Hearts at Work
By Jim Tipton
“Nineteen Blessings”

     I lived for close to a decade on a high Mesa in western Colorado. Each afternoon as I drove up the steep road to the top, I felt blessed by what I knew was one of the most beautiful drives home in the United States.     
     When I finally arrived home, Ananda, my beloved Golden Retrieval, followed me out of the truck right and we headed to the back deck for some cool water right out of the well and to stretch out and soak up the Colorado sun in late afternoon.
     Nights were usually cool.  My house had solar panels that heated water that then piped through the floors as well as into the hot water tank, but it also had nineteen windows on the south side and each window had an insulated blind that draped down to help hold off the chill. Each evening I would methodically lower the nineteen insulated blinds and each morning I would methodically raise them.
     While I was doing that required ritual, names of people I loved began to rise up inside of me. I would sometimes say the name aloud, but always I would hold the person in my heart for a moment.     
     I never developed a “standard” list of names but rather I allowed each morning and evening whatever name wanted to jump up inside of me and say “Hello, here I am!” Often I was surprised to find myself blessing those who had even caused me much pain and suffering; and sometimes blessing a stranger I had perhaps met only that very morning.
     Those nineteen blinds meant nineteen names and that was about right.  More names than that and I would have grown weary. I remember hearing a minister once say that it was far better to love your neighbor next door than to love the whole world but pay no attention to that neighbor. We like to love “generally” rather than “particularly” because loving “particularly” often requires us to do something about our love.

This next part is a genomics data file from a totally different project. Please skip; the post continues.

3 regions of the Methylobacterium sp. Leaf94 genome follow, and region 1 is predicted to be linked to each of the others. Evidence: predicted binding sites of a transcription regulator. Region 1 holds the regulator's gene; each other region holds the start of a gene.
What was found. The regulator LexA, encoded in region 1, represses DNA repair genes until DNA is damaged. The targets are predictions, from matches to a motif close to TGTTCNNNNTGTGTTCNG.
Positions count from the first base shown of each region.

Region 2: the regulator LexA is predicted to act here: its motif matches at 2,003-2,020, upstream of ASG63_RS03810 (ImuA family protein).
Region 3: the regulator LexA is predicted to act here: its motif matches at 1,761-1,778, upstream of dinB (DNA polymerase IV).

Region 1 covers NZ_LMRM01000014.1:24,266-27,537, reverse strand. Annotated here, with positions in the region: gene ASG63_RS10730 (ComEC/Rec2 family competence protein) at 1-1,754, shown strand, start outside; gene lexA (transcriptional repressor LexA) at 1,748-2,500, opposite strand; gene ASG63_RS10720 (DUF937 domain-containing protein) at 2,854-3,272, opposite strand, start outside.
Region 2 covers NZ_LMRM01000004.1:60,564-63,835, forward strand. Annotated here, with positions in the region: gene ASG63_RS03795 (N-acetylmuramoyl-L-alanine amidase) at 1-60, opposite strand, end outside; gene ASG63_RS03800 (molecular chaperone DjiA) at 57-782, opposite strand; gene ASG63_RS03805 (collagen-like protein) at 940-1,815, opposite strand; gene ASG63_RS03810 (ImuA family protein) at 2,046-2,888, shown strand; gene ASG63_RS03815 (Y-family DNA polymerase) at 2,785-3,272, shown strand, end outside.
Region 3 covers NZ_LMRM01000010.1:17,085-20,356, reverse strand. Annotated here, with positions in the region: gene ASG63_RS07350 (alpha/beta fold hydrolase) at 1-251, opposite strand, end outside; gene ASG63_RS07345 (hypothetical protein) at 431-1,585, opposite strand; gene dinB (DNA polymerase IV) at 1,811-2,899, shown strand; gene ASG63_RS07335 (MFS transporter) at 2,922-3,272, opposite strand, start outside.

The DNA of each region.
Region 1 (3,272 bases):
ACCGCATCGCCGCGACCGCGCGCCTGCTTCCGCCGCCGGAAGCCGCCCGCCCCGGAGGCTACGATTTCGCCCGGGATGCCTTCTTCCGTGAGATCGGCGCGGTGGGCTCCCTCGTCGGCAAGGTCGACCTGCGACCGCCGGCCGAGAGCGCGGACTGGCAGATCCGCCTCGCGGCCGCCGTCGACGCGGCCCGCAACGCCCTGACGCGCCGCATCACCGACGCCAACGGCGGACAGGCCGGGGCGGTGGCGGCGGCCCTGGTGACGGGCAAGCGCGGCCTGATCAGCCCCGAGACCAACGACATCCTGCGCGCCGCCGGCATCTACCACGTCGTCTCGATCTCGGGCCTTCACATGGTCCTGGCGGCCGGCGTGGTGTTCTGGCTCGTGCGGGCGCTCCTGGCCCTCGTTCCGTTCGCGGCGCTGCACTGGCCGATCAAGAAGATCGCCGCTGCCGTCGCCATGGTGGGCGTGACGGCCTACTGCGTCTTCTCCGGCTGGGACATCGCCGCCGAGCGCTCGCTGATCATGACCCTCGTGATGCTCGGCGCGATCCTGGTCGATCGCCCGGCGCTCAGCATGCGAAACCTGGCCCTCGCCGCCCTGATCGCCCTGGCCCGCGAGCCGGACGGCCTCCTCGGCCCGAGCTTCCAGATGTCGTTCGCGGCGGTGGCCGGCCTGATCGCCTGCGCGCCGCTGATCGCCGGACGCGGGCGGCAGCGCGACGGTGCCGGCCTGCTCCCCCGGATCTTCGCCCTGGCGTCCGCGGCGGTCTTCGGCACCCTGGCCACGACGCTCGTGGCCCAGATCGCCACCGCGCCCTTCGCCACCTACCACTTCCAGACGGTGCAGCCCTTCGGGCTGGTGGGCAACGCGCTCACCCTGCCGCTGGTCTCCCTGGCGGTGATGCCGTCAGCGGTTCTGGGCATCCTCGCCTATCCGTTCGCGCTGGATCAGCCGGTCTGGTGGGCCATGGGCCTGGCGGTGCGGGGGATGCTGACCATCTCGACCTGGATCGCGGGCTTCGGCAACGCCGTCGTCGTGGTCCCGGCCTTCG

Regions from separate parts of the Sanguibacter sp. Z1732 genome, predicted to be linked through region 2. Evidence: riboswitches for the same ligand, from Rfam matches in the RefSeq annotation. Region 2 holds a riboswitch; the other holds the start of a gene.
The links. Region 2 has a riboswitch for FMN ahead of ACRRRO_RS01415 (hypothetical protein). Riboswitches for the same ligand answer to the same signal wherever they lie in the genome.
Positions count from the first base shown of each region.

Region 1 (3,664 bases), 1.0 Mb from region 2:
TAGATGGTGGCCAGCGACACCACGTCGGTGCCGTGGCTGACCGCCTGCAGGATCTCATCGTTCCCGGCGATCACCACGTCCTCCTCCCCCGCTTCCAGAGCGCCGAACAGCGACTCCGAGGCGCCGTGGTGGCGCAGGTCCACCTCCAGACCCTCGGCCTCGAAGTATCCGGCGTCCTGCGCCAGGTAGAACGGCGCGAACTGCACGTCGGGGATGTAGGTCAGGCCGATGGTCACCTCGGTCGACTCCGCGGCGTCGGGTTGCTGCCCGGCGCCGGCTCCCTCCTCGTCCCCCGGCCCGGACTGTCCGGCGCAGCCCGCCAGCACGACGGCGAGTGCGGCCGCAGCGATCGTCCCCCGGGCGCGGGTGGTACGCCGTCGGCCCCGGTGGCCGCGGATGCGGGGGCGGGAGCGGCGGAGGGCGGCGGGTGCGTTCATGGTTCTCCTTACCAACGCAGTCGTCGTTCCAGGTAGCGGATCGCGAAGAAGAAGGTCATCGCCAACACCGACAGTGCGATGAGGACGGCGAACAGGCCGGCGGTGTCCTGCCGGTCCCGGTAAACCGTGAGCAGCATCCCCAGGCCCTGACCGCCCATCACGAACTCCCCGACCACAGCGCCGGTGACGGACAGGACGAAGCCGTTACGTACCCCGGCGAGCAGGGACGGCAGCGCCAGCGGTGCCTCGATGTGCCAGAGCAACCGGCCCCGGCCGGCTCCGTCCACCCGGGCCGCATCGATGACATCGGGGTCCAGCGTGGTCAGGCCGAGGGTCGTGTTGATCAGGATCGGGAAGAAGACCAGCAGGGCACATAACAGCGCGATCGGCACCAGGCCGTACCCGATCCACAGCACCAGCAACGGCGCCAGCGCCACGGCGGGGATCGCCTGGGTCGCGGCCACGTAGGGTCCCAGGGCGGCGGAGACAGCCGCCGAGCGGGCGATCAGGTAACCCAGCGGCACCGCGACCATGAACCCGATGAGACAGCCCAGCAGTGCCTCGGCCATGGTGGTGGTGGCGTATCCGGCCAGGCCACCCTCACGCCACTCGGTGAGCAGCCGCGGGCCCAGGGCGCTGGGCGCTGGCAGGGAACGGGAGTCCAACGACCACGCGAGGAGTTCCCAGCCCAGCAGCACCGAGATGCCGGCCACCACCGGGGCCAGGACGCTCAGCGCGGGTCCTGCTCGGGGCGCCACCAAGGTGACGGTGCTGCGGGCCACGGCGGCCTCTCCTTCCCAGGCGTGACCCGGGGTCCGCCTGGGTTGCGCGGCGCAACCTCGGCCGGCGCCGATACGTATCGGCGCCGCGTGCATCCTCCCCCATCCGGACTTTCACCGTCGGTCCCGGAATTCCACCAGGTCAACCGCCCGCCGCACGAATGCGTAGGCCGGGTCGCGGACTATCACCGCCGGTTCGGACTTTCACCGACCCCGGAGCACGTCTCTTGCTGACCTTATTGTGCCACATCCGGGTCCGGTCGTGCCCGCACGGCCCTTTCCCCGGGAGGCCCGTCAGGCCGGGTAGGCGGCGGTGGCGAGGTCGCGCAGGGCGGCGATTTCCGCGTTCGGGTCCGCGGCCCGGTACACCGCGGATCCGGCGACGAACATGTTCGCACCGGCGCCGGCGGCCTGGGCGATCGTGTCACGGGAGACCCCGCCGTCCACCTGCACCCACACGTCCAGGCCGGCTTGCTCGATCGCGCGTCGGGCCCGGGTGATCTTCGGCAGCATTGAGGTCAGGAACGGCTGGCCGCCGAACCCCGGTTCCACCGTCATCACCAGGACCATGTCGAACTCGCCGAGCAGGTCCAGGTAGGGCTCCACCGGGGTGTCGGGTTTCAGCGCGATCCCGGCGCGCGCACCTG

Blessings are like that.  It is easy to say “God bless the whole world,” but more difficult to say “God bless that neighbor who has never had a nice word to say to me,” or “God bless those two children who have made life so miserable for me,” or “God bless that American president who has destroyed so much of what we once held sacred.” 
Some Buddhists carry blessing beads with them—a strand of perhaps 33 beads, the idea being that you rarely have the psychic energy to thoroughly bless more than 33 people at one time…or for that matter to have more than 33 people in your life to whom you are personally and deeply connected.
     I began making strands of beads to give to others, which I made out of poppy jasper, agate, obsidian, jade, even turquoise. I printed up a little tag which began, “These beads, associated with ancient spiritual traditions including Buddhism and Christianity, can be used in various ways. One traditional method is simply each day to touch each of the ten beads individually and bless the person who comes to mind while that bead is being touched. In addition, they are often used to ‘count your blessings,’ again simply touching each bead and opening yourself to one way in which you are currently blessed in your life.” 
     I still keep a strand of these on the nightstand beside my bed.  I usually manage ten names, but on some nights twenty, and some nights when sleep does not want to come, thirty.
     Nineteen insulated blinds may be hard to come by here in Mexico, but beads are easy to find…simple beads, large exotic beads, stone beads, plastic beads, bone beads …string up whatever you can handle and then dedicate  them for your daily blessings. Blessings!